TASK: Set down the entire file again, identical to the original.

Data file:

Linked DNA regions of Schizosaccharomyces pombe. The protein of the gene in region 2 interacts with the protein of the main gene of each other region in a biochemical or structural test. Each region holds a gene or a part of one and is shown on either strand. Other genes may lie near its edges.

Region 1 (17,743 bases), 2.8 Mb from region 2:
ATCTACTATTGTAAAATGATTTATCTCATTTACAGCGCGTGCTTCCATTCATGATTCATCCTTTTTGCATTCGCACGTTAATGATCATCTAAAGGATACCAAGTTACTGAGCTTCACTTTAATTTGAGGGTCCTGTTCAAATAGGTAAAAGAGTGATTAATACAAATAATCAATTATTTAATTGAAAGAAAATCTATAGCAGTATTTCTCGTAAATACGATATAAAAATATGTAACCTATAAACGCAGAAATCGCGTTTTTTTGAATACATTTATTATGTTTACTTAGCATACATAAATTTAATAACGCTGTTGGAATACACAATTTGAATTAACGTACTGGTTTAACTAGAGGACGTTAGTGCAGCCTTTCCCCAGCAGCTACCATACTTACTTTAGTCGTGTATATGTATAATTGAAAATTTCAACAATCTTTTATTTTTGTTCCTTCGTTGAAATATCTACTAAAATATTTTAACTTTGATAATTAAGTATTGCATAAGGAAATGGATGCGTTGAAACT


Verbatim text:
Linked DNA regions of Schizosaccharomyces pombe. The protein of the gene in region 2 interacts with the protein of the main gene of each other region in a biochemical or structural test. Each region holds a gene or a part of one and is shown on either strand. Other genes may lie near its edges.

Region 1 (17,743 bases), 2.8 Mb from region 2:
ATCTACTATTGTAAAATGATTTATCTCATTTACAGCGCGTGCTTCCATTCATGATTCATCCTTTTTGCATTCGCACGTTAATGATCATCTAAAGGATACCAAGTTACTGAGCTTCACTTTAATTTGAGGGTCCTGTTCAAATAGGTAAAAGAGTGATTAATACAAATAATCAATTATTTAATTGAAAGAAAATCTATAGCAGTATTTCTCGTAAATACGATATAAAAATATGTAACCTATAAACGCAGAAATCGCGTTTTTTTGAATACATTTATTATGTTTACTTAGCATACATAAATTTAATAACGCTGTTGGAATACACAATTTGAATTAACGTACTGGTTTAACTAGAGGACGTTAGTGCAGCCTTTCCCCAGCAGCTACCATACTTACTTTAGTCGTGTATATGTATAATTGAAAATTTCAACAATCTTTTATTTTTGTTCCTTCGTTGAAATATCTACTAAAATATTTTAACTTTGATAATTAAGTATTGCATAAGGAAATGGATGCGTTGAAACT